History, beauty and civilised style bring Fairy tale to life
IUNLEASH my inner tree-hugger at Victoria’s Port Fairy. I can’t resist the urge to throw my arms around the huge trunk of one of the dozens of Norfolk Island pines that line the streets of this pretty town. My friend takes a photo of me in fond embrace, then has to go one better and gives her pine a passionate kiss.
It is a wet, winter’s day but that doesn’t dampen my ardour, nor does it prevent me from giving Port Fairy, on the Great Ocean Road, a big tick for charm and livability.
Port Fairy, which began life as a settlement called Belfast, is a place I’d happily call home. It has a mix of all the things I like, from the history evident in well-preserved 19th-century inns and bluestone cottages and the fascinating shipwreck stories told on interpretative coastal walks to arty cafes with Southern Ocean views.
It also has wildlife: sea lions bask on rocky islets, thousands of crazy muttonbirds fly 15,000km across the Pacific to land on Griffiths Island within three days of September 22 each year, and bearded devotees arrive in their droves each March for the popular folk festival.
But it’s the location, lapped by water on two sides and traversed by the wide Moyne River, that gets my senses buzzing. Occupying the best position on the river is Oscars Waterfront Boutique Hotel. This twostorey, five-bedroom bed-and-breakfast, originally a Melbourne businessman’s holiday retreat, was built 16 years ago in the style of a grand Irish mansion, and indeed it an impressive figure.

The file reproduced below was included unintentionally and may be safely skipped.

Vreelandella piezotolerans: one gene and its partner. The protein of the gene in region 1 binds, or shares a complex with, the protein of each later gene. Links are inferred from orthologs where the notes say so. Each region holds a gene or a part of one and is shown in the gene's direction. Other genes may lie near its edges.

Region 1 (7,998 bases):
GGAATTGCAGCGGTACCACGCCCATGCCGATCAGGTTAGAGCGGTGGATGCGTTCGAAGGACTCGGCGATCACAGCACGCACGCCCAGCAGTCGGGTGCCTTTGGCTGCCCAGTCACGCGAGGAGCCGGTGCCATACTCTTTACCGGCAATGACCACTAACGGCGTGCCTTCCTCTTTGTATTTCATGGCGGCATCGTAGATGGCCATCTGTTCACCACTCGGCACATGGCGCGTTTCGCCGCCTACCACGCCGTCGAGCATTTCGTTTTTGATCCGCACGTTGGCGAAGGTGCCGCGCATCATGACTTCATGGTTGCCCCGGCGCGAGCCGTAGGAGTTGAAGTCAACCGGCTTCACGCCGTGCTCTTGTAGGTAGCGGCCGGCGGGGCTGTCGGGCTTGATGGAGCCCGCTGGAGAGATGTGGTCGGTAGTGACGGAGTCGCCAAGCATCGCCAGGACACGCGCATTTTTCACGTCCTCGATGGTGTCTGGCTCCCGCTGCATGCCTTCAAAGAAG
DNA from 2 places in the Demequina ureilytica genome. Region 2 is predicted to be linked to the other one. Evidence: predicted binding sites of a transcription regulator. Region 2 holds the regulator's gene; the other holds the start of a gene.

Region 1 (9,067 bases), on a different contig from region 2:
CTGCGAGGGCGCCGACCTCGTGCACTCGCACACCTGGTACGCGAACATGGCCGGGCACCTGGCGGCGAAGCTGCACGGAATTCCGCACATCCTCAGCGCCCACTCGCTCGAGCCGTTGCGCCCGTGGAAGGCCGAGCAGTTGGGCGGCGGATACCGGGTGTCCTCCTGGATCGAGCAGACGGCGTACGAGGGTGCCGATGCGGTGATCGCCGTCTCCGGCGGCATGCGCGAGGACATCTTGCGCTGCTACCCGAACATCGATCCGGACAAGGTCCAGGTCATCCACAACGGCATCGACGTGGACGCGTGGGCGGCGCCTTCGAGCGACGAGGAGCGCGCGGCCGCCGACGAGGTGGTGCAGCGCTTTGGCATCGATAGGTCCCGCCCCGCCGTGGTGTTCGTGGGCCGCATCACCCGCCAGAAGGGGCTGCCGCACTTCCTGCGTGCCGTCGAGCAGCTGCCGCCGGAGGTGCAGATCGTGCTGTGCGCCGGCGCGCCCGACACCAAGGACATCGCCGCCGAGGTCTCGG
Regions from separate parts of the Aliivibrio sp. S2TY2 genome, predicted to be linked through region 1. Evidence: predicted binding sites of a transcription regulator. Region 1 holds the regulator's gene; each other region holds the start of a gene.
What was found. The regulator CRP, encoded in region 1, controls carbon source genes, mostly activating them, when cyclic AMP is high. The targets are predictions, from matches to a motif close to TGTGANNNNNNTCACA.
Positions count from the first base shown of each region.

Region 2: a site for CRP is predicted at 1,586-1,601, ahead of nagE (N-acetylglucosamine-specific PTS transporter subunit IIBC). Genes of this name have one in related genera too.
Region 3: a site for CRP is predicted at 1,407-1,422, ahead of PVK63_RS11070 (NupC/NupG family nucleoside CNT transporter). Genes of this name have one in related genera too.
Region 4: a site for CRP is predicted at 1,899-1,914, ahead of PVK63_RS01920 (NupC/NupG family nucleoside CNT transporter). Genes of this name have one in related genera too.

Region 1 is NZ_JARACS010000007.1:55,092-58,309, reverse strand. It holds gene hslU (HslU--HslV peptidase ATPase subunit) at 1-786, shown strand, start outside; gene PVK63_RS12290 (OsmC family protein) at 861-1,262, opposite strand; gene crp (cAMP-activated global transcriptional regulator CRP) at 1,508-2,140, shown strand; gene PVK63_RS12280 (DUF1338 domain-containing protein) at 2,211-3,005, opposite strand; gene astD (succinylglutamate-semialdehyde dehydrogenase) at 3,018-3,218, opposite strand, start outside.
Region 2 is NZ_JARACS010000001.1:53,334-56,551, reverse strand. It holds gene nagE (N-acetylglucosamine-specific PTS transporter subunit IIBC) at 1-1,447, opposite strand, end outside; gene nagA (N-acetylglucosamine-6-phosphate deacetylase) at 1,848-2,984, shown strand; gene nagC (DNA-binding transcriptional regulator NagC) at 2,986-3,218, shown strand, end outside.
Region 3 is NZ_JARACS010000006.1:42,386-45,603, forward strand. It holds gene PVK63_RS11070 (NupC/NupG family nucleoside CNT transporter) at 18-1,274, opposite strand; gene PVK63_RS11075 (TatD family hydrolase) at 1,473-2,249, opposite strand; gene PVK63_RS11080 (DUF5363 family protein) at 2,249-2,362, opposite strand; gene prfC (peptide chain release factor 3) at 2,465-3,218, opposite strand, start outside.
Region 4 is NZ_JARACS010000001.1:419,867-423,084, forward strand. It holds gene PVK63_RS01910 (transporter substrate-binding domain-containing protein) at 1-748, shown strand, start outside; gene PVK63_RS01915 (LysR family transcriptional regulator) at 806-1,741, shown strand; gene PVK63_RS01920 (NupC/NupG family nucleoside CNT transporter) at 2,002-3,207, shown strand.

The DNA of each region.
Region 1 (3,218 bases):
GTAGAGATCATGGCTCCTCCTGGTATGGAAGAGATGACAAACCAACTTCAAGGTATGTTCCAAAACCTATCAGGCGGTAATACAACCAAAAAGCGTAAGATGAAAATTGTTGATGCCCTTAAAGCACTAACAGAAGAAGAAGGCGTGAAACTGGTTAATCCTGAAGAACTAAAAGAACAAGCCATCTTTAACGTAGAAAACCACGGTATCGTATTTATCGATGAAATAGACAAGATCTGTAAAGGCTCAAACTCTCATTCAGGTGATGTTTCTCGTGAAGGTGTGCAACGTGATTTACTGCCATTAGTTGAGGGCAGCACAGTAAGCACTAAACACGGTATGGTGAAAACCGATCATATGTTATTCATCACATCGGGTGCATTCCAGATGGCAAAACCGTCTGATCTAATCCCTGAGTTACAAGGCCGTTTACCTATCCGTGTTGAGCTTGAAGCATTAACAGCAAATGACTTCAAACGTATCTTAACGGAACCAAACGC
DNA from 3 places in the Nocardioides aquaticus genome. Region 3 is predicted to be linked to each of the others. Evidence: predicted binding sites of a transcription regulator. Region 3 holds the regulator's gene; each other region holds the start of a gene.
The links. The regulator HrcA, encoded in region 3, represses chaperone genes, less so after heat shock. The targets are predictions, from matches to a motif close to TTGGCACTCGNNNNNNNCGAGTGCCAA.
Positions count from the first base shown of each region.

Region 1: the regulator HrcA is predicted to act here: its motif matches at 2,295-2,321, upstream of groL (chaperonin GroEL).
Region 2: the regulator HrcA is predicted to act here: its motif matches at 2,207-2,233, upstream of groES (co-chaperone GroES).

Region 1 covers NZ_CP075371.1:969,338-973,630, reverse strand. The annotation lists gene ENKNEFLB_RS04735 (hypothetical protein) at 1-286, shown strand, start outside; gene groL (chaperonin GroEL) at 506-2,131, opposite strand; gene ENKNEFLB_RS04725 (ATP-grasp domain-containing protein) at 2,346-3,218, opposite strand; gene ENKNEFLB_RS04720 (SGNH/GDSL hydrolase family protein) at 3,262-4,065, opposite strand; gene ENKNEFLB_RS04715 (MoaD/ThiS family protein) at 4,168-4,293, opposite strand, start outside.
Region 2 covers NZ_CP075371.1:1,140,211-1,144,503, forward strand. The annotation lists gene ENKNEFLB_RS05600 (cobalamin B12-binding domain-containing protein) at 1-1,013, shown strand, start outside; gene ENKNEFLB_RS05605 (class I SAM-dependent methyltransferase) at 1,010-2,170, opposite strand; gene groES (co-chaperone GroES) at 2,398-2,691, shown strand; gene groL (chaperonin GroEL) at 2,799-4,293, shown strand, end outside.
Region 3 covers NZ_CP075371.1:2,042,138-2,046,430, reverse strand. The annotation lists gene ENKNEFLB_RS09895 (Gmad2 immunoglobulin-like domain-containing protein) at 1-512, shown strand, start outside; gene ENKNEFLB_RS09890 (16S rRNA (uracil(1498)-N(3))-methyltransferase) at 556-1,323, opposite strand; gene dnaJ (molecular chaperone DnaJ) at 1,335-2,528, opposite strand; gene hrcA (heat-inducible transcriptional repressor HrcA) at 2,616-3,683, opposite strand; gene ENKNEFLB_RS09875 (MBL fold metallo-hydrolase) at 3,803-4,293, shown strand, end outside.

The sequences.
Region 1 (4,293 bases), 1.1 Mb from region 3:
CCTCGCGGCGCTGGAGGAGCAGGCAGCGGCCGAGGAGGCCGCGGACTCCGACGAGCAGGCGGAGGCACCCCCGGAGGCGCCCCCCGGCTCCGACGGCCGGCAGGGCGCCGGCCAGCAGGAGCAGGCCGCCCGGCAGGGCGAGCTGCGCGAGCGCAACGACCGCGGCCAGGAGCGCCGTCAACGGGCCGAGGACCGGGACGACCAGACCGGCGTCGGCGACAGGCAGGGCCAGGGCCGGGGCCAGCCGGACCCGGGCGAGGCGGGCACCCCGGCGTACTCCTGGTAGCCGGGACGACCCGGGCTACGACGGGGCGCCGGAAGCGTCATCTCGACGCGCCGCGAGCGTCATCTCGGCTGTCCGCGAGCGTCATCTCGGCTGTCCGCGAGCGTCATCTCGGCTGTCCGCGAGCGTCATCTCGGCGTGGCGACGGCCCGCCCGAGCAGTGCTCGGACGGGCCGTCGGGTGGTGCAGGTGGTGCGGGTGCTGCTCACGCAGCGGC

When host Richard Douglas opens the front door he stands aside to let us take in the staircase which, set amid a dramatic atrium-style hall, is GonewiththeWind perfect. He takes us through a glassenclosed dining room, and on to the riverfront veranda to the best view in town.
Dozens of painted wooden boats and sleek yachts with towering masts bob at a jetty a few metres away, and across the river are more huggable pines. To the right, towards the mouth of the river, are old port buildings and fishing boats that belong to what is still one of Victoria’s biggest commercial fleets.
The grand drawing room features French provincial decor, high ceilings, fireplaces, Persian rugs on polished parquet floors, comfy sofas and armchairs and regencystripe drapes gracing casement windows.
Douglas and partner Sally opened Oscars in late 2000, choosing the name because the initial O made for a stylish logo. A few years later they converted a run-down 1950s warehouse on the property’s street frontage into extra courtyard rooms, one a suite and another with a spa bath. However, the main house is the place to stay, and the three riverfront rooms are the pick. After a comfortable evening, it’s grey and gloomy outside the next morning but my mood is lifted by a gourmet breakfast of eggs benedict and all the civilised extras. Caroline Gladstone was a guest of Shipwreck Coast Tourism.
Oscars Waterfront Boutique Hotel, 41a Gibbs St, Port Fairy, Victoria; (03) 5568 3022; www.oscarswaterfront.com. Tariff: Courtyard rooms $250 a double all year; others, $250 to $275, depending on season (peak, October-April). Next year’s Port Fairy Folk Festival, March 7-10. Getting there: Port Fairy is 383km west of Melbourne via the Great Ocean Road or 295km via the Princes Highway. Checking in: International visitors and Australians touring Victoria. Bedtime reading: TheBrokenShore by Peter Temple. Stepping out: Historic town and shipwreck walking tours. Tower Hill, a national park set in an extinct volcano, is a 10-minute drive away. Brickbats: No tub in my riverfront room’s ensuite. Bouquets: Excellent location and fabulous drawing room.
Watery rave: Boats moored just metres from Oscars Waterfront Boutique Hotel at Port Fairy